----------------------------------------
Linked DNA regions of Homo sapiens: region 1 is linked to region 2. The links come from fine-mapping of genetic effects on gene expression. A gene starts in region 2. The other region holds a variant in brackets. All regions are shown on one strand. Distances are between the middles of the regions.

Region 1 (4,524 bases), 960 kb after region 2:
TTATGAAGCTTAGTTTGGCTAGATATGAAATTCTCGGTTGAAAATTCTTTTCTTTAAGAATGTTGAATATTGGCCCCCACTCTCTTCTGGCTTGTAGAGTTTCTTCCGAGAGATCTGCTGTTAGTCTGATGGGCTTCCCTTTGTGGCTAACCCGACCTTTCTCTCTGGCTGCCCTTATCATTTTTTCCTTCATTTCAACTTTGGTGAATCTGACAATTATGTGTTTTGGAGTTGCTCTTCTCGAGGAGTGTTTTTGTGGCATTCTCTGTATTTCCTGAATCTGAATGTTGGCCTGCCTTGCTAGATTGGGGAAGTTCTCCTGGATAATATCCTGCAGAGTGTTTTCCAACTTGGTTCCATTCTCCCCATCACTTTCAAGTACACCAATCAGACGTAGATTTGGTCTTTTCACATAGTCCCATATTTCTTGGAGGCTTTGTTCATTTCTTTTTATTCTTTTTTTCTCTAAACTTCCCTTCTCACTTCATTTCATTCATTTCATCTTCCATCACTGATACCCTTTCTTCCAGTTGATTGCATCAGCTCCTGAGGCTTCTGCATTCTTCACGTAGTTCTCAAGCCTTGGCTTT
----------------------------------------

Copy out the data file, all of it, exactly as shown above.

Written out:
Linked DNA regions of Homo sapiens: region 1 is linked to region 2. The links come from fine-mapping of genetic effects on gene expression. A gene starts in region 2. The other region holds a variant in brackets. All regions are shown on one strand. Distances are between the middles of the regions.

Region 1 (4,524 bases), 960 kb after region 2:
TTATGAAGCTTAGTTTGGCTAGATATGAAATTCTCGGTTGAAAATTCTTTTCTTTAAGAATGTTGAATATTGGCCCCCACTCTCTTCTGGCTTGTAGAGTTTCTTCCGAGAGATCTGCTGTTAGTCTGATGGGCTTCCCTTTGTGGCTAACCCGACCTTTCTCTCTGGCTGCCCTTATCATTTTTTCCTTCATTTCAACTTTGGTGAATCTGACAATTATGTGTTTTGGAGTTGCTCTTCTCGAGGAGTGTTTTTGTGGCATTCTCTGTATTTCCTGAATCTGAATGTTGGCCTGCCTTGCTAGATTGGGGAAGTTCTCCTGGATAATATCCTGCAGAGTGTTTTCCAACTTGGTTCCATTCTCCCCATCACTTTCAAGTACACCAATCAGACGTAGATTTGGTCTTTTCACATAGTCCCATATTTCTTGGAGGCTTTGTTCATTTCTTTTTATTCTTTTTTTCTCTAAACTTCCCTTCTCACTTCATTTCATTCATTTCATCTTCCATCACTGATACCCTTTCTTCCAGTTGATTGCATCAGCTCCTGAGGCTTCTGCATTCTTCACGTAGTTCTCAAGCCTTGGCTTT